Saturday, January 23, 2016

How (Not) to Inspire a Child's Creativity

Last week I let my son paint with some oil paints. Art has always been very important to me. I come from a family of very artistic people and my parents never withheld quality art supplies for us to experiment with. Crayola colored pencils? NO WAY. We had Primsmacolor colored pencils - the good stuff - at our finger tips as young children. And I want this for my son too, even at 2 years old. I want him to experiment with all kinds of mediums and create how ever and whatever he wants to.

So back to the oils paints.

I thought this would be a fun idea - something we could hang in his room. And then I immediately regretted letting a 2 year old paint with oil paints. Not only was this messy - like how the hell are you suppose to get oil paint out of clothes?! - but he mixed all of the colors together and the canvas literally looked like a giant poop smudge. And I might not have even minded a poop colored oil painting if there was any kind of pattern or cool splattering effect. But it was all covered in a giant blob.

A few days after letting it dry, that poop colored blob starting me in the face, I decided to make it usable. I couldn't have that hanging in his room...but maybe I could fix it. So I took my son Henry's painting and I used the back of a pen to carve out a big letter "H". Ahhh much better. Now it has purpose. Now it looks cool. Seriously, it looked kinda cool because the colors underneath shown through. So I carved it out and let it dry for a few days.

But each time I passed that big "H" my heart felt heavier and heavier. I had taken my child's work of art and made it my own. My son is only a toddler, but toddlers are smart. This says to him "I'm better at this than you." "What you made isn't creative" "Your vision of art is ugly" "Your art is not good enough" "You are not good enough". 

Henry liked his painting. He smiled when he made it. He laughed when he mixed the colors. He was enjoying being creative. He was delighting in his art. It was beautiful simply because it was beautiful to him.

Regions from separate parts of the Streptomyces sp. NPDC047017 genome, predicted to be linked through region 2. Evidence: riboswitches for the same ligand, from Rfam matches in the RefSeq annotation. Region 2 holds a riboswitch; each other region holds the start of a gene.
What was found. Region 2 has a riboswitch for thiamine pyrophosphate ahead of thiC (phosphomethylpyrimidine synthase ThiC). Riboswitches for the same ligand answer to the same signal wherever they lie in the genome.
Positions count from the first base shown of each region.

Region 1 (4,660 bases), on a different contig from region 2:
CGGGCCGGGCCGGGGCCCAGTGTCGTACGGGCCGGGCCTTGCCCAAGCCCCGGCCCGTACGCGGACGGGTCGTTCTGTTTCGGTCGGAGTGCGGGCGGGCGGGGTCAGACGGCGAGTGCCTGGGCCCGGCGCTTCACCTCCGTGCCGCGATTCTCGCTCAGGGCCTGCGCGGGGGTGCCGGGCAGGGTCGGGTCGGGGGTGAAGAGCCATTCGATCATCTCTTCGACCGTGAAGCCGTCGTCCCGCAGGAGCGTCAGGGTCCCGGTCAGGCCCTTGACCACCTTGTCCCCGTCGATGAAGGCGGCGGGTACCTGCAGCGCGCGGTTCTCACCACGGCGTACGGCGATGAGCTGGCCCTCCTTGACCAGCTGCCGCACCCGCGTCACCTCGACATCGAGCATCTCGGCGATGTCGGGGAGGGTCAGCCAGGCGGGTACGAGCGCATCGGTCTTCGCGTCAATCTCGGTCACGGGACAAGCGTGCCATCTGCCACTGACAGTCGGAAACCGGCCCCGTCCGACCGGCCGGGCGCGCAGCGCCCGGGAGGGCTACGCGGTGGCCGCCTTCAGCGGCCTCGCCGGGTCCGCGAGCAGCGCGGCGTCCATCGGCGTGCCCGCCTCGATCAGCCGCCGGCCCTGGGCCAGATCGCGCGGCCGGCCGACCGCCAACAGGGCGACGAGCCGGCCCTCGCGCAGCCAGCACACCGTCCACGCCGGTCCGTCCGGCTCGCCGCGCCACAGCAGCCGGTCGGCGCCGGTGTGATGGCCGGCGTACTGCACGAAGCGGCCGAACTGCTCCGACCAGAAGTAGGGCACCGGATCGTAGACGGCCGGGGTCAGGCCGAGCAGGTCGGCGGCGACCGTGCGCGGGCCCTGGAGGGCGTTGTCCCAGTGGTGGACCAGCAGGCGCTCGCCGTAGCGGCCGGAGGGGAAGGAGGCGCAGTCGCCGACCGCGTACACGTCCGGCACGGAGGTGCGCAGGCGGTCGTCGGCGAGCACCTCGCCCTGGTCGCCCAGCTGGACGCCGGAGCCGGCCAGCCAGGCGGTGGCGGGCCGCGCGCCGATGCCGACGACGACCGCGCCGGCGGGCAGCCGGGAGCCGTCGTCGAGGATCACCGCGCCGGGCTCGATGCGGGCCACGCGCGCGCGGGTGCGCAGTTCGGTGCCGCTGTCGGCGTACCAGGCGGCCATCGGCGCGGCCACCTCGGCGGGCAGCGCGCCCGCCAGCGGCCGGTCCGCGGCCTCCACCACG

And I ruined it. 

I took a beautiful painting and I made it into something I thought had been redeemed but in turn I ruined it. How could I do this when creativity is something so very important to me? Giving my children full reign of their art experience is a core philosophy for me! How could I have done this?

And while I am sad that I took my sons art and made it into my own, I am glad it happened. 

It reminded me of what matters. It reminded me that art and creativity are vital parts of humanity. It reminded me that art is about the process, not the product. And if art only exists to please others, we've missed the point. And I never want my child to make art solely for others. I want him to do it for himself. Because he finds joy in the process. Because he laughs when he experiments. Because HE finds it beautiful. 

I decided to take a better look at his art area in our house and make it even more Henry friendly than I had it set up like before. My goal is for him to have an creative space where he has: 

1) Access art materials at his level at all times and that

2) Those materiel be appropriate for use without close supervision.

I removed all of the art supplies that were at his reach that I could get frustrated over ending up on the walls or floors: basically I only left washable materials at his reach: ultra-washable crayons, markers ink pads and stamps. If any of these get on the walls or floor they are very easily wiped away! No problem!  

I moved the sheets of paper down at eye level so he could grab one whenever he wanted. I moved all the paints, watercolors, colored pencils and other materials that needed more supervision up high so I could bring them down when we wanted to try a new art medium with careful supervision. 

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